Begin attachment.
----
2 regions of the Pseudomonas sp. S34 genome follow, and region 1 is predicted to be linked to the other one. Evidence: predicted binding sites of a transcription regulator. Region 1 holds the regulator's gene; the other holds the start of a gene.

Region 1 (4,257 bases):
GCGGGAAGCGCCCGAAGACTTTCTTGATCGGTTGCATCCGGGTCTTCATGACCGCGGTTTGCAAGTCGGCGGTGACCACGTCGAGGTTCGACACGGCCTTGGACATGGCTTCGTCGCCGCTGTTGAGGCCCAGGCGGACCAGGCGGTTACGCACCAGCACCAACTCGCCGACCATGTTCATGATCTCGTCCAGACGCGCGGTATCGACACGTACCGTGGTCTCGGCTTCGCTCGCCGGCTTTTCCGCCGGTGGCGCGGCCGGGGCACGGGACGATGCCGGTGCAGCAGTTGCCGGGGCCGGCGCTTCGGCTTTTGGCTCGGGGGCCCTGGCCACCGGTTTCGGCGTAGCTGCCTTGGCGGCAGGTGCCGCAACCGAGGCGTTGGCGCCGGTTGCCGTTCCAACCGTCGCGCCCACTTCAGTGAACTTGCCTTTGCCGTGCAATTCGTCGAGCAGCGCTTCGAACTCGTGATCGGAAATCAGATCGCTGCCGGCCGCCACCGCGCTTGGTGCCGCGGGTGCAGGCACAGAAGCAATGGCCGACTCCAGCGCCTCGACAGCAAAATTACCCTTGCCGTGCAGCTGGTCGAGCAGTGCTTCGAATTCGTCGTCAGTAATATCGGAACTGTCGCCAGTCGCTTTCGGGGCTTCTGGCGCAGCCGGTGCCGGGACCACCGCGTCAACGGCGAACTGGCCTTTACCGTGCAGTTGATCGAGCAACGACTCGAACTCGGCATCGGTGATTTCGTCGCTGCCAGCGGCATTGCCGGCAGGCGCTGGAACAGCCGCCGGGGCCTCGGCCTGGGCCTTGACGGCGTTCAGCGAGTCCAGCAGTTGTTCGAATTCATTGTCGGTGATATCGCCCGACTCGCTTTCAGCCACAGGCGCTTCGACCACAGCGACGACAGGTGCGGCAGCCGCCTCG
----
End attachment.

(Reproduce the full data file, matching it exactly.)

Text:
2 regions of the Pseudomonas sp. S34 genome follow, and region 1 is predicted to be linked to the other one. Evidence: predicted binding sites of a transcription regulator. Region 1 holds the regulator's gene; the other holds the start of a gene.

Region 1 (4,257 bases):
GCGGGAAGCGCCCGAAGACTTTCTTGATCGGTTGCATCCGGGTCTTCATGACCGCGGTTTGCAAGTCGGCGGTGACCACGTCGAGGTTCGACACGGCCTTGGACATGGCTTCGTCGCCGCTGTTGAGGCCCAGGCGGACCAGGCGGTTACGCACCAGCACCAACTCGCCGACCATGTTCATGATCTCGTCCAGACGCGCGGTATCGACACGTACCGTGGTCTCGGCTTCGCTCGCCGGCTTTTCCGCCGGTGGCGCGGCCGGGGCACGGGACGATGCCGGTGCAGCAGTTGCCGGGGCCGGCGCTTCGGCTTTTGGCTCGGGGGCCCTGGCCACCGGTTTCGGCGTAGCTGCCTTGGCGGCAGGTGCCGCAACCGAGGCGTTGGCGCCGGTTGCCGTTCCAACCGTCGCGCCCACTTCAGTGAACTTGCCTTTGCCGTGCAATTCGTCGAGCAGCGCTTCGAACTCGTGATCGGAAATCAGATCGCTGCCGGCCGCCACCGCGCTTGGTGCCGCGGGTGCAGGCACAGAAGCAATGGCCGACTCCAGCGCCTCGACAGCAAAATTACCCTTGCCGTGCAGCTGGTCGAGCAGTGCTTCGAATTCGTCGTCAGTAATATCGGAACTGTCGCCAGTCGCTTTCGGGGCTTCTGGCGCAGCCGGTGCCGGGACCACCGCGTCAACGGCGAACTGGCCTTTACCGTGCAGTTGATCGAGCAACGACTCGAACTCGGCATCGGTGATTTCGTCGCTGCCAGCGGCATTGCCGGCAGGCGCTGGAACAGCCGCCGGGGCCTCGGCCTGGGCCTTGACGGCGTTCAGCGAGTCCAGCAGTTGTTCGAATTCATTGTCGGTGATATCGCCCGACTCGCTTTCAGCCACAGGCGCTTCGACCACAGCGACGACAGGTGCGGCAGCCGCCTCG